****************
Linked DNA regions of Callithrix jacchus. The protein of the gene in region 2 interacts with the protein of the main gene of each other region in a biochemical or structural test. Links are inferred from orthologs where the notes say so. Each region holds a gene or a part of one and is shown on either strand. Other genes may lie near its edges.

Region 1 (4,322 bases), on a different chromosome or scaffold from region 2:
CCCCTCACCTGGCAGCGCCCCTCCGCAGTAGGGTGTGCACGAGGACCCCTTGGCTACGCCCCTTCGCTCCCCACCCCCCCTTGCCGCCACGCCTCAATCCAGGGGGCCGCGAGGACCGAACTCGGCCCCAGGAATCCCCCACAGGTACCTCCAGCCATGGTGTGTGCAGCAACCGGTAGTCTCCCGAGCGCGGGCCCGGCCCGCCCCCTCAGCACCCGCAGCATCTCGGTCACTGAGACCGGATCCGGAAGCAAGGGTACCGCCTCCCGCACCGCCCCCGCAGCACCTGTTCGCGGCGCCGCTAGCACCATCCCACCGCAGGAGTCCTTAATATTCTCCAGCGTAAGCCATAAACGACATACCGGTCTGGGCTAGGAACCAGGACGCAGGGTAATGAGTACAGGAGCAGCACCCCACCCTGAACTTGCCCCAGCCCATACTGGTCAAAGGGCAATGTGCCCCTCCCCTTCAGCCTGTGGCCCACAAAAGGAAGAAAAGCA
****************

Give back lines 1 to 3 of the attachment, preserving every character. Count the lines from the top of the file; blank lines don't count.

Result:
Linked DNA regions of Callithrix jacchus. The protein of the gene in region 2 interacts with the protein of the main gene of each other region in a biochemical or structural test. Links are inferred from orthologs where the notes say so. Each region holds a gene or a part of one and is shown on either strand. Other genes may lie near its edges.

Region 1 (4,322 bases), on a different chromosome or scaffold from region 2:
CCCCTCACCTGGCAGCGCCCCTCCGCAGTAGGGTGTGCACGAGGACCCCTTGGCTACGCCCCTTCGCTCCCCACCCCCCCTTGCCGCCACGCCTCAATCCAGGGGGCCGCGAGGACCGAACTCGGCCCCAGGAATCCCCCACAGGTACCTCCAGCCATGGTGTGTGCAGCAACCGGTAGTCTCCCGAGCGCGGGCCCGGCCCGCCCCCTCAGCACCCGCAGCATCTCGGTCACTGAGACCGGATCCGGAAGCAAGGGTACCGCCTCCCGCACCGCCCCCGCAGCACCTGTTCGCGGCGCCGCTAGCACCATCCCACCGCAGGAGTCCTTAATATTCTCCAGCGTAAGCCATAAACGACATACCGGTCTGGGCTAGGAACCAGGACGCAGGGTAATGAGTACAGGAGCAGCACCCCACCCTGAACTTGCCCCAGCCCATACTGGTCAAAGGGCAATGTGCCCCTCCCCTTCAGCCTGTGGCCCACAAAAGGAAGAAAAGCA